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Housing market to enter 2018 'with some momentum' suggest latest survey from RICS and Ulster Bank

RICS residential property spokesman, Samuel Dickey
Gail Bell

THE housing market in Northern Ireland is set to end 2017 on a 'high' according to the latest analysis from industry experts, RICS (Royal Institution of Chartered Surveyros) and the Ulster Bank.

And, in their latest residential market survey, they also suggest that the building blocks are in place for further growth in 2018.

House prices and sales rose firmly according to the balance of local respondents to the November survey and prices and sales activity are both expected to increase in the three months ahead.

The survey also reports that Northern Ireland surveyors are positive about the prospects for house prices and sales over the next 12-months, with the balance of respondents expecting both sales activity and prices to be higher in a year's time.

However, surveyors continue to report on a lack of housing stock which is proving an ongoing challenge for the market – new instructions to sell significantly lagged behind new buyer enquiries, indicating an imbalance between supply and demand.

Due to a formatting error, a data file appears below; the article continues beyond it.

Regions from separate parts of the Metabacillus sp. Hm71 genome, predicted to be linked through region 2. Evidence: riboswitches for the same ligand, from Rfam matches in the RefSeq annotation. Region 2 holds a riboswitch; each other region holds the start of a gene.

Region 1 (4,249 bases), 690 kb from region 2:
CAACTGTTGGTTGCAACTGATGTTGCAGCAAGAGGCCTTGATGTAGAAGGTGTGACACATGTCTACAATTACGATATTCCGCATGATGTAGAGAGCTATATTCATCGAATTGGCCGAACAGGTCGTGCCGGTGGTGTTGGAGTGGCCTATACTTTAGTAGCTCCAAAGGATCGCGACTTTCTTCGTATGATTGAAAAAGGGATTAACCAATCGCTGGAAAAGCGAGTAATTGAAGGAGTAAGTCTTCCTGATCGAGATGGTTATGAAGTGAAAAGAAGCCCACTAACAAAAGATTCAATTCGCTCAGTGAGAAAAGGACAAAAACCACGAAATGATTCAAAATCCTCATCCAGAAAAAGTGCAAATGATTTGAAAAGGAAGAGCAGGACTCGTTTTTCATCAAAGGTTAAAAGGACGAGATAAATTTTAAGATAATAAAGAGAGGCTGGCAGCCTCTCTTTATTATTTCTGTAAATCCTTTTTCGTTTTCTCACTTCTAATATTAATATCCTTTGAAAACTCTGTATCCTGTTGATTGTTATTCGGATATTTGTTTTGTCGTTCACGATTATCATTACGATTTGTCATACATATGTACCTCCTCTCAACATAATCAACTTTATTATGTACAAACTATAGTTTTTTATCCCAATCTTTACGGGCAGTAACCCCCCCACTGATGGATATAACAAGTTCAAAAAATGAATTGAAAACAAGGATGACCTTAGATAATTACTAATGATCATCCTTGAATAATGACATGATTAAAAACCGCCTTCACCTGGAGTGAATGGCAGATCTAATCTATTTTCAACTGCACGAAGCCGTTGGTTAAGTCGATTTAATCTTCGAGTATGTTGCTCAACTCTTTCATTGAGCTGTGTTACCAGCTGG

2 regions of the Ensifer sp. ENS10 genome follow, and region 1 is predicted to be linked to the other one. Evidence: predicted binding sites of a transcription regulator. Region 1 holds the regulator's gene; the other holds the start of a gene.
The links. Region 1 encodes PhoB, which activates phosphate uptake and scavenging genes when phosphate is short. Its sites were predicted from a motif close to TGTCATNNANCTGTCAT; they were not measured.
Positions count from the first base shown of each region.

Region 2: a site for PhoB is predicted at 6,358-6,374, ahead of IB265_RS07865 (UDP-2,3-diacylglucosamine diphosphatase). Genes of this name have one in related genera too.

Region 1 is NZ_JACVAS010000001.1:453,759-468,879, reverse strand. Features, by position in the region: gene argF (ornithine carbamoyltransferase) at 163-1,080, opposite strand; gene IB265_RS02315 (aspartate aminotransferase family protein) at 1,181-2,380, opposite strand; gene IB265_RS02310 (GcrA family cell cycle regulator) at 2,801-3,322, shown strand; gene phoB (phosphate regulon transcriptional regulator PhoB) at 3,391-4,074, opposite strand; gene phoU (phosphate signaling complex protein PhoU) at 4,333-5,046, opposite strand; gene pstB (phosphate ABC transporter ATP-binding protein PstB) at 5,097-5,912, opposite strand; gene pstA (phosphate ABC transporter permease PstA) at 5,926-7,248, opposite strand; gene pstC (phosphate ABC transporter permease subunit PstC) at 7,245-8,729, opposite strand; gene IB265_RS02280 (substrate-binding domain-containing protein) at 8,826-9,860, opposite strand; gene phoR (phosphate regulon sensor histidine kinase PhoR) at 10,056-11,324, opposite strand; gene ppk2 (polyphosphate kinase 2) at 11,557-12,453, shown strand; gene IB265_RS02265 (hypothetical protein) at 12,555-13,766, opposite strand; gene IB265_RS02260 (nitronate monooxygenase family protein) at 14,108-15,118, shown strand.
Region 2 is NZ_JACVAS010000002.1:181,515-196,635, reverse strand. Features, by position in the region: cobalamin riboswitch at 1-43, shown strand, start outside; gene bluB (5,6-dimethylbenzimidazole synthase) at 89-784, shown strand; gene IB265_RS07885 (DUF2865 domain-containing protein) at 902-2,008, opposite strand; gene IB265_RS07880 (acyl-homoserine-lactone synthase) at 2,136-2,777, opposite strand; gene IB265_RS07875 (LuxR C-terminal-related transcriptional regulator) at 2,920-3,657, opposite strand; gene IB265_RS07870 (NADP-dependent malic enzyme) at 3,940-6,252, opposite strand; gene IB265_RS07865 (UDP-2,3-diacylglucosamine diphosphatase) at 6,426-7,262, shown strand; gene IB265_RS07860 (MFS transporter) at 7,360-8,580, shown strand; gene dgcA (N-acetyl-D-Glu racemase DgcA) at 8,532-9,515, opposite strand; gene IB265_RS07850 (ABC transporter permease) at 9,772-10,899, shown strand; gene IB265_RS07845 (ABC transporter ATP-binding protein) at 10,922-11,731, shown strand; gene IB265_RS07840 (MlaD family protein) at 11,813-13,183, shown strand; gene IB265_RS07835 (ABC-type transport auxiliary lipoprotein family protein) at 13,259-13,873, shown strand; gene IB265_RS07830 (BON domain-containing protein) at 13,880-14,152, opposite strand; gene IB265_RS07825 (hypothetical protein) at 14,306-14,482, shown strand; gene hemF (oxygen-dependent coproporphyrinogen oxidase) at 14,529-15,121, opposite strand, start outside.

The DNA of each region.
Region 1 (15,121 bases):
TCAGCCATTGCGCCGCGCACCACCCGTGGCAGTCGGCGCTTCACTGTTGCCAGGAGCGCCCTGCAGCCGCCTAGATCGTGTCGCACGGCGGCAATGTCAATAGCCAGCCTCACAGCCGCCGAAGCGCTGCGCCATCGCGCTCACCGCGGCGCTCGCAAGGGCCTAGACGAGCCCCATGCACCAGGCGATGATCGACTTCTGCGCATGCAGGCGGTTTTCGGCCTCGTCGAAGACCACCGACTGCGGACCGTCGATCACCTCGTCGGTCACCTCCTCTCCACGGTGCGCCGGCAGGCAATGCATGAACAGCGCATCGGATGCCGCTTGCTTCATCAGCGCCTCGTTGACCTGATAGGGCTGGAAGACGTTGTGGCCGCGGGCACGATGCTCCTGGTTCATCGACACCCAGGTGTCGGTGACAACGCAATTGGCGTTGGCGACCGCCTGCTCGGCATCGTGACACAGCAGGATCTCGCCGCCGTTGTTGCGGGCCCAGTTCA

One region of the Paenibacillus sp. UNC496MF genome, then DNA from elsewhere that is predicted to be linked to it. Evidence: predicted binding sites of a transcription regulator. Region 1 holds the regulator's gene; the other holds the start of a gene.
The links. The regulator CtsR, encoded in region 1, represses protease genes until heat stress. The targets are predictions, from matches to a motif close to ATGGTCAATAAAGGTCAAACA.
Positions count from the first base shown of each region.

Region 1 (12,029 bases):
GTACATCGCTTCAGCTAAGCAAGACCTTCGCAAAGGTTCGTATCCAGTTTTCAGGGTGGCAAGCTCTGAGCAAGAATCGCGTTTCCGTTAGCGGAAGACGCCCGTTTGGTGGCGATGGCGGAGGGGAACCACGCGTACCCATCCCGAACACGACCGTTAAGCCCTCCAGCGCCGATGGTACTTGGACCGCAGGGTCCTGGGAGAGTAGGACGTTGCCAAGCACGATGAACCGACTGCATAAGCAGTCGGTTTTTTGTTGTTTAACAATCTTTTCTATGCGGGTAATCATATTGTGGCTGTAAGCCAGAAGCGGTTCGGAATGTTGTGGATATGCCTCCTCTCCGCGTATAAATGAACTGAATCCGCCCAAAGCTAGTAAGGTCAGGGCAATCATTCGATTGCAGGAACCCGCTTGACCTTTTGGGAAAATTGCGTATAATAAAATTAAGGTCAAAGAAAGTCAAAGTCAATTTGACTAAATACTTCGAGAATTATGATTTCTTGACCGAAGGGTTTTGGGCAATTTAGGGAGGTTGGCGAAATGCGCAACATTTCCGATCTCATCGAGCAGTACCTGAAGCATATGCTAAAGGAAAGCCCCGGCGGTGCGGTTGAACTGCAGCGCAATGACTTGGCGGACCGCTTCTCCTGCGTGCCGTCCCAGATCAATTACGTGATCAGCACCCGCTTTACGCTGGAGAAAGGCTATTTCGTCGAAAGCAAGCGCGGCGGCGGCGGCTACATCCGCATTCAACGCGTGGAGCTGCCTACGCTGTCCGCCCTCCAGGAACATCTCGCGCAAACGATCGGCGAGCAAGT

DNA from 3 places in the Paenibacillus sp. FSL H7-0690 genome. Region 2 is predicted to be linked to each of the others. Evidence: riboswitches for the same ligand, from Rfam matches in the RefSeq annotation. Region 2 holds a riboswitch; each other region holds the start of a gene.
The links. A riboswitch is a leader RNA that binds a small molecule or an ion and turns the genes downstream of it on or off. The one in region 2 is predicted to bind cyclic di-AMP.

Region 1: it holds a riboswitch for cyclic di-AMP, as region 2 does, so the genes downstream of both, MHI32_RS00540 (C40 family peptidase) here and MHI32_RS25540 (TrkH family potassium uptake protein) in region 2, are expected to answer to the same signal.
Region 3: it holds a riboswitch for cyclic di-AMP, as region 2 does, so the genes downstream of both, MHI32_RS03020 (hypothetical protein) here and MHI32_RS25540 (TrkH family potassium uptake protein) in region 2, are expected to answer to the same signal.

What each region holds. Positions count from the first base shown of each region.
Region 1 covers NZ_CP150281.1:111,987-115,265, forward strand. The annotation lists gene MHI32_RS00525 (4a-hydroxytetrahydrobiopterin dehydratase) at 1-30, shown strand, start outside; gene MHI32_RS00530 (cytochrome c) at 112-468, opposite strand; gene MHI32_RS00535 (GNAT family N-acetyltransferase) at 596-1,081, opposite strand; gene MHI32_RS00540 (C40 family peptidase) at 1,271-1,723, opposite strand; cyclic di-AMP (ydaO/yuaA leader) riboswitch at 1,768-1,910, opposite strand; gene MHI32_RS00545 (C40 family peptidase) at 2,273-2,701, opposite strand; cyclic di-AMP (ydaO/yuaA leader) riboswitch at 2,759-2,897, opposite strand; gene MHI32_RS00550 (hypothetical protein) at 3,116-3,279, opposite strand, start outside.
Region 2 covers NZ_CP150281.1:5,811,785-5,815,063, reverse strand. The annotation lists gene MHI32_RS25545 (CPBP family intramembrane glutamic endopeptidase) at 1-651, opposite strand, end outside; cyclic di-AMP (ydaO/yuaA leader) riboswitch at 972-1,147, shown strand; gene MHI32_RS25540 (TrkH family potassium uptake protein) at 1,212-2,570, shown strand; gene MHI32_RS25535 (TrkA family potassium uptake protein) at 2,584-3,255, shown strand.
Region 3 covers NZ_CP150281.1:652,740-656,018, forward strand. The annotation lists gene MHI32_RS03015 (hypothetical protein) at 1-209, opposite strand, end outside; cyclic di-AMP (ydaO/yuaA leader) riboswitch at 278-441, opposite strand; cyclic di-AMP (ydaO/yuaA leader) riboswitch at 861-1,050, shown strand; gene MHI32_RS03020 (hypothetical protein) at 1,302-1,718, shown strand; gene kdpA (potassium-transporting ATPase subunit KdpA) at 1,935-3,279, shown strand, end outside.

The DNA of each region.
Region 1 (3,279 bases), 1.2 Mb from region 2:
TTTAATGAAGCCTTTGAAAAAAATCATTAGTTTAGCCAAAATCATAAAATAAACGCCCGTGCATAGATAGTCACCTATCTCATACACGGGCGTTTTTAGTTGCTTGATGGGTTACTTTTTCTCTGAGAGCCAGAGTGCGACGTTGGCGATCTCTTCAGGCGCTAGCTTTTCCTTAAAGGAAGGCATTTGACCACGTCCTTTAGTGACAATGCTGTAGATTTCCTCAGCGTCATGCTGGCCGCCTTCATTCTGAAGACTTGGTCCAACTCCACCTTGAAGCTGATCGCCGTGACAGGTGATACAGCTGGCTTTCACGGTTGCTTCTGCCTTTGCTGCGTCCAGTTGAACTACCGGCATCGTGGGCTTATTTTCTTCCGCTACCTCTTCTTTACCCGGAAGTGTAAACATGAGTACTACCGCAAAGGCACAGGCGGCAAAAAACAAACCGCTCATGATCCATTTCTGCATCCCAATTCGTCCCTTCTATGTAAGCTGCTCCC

"Overall, 2017 has been a good year for the local housing market," said RICS residential property spokesman, Samuel Dickey. "We have seen relatively healthy rates of price increase and rising sales activity."

"Looking ahead to 2018, there will be a number of headwinds, including the limited supply, alongside rising inflation and the fact that interest rates are edging upwards. However, surveyors appear to be reasonably confident about the market in the year ahead."

RICS figures are in line with other indicators in pointing to a "relatively strong year" for the housing market, according to Sean Murphy, managing director, Personal Banking at Ulster Bank.

"The latest NI House Price Index, for instance, reports average prices rising six percent year-on-year and the latest CML mortgage lending data shows that home buyers in Northern Ireland borrowed £480 million in the third quarter of the year, up 12 per cent on the second quarter of 2017 and 20 per cent compared to the third quarter last year," Mr Murphy said.

"Our own experience of the market suggests that this trend has continued into Q4 and it would appear that the local housing market will enter 2018 with some momentum."

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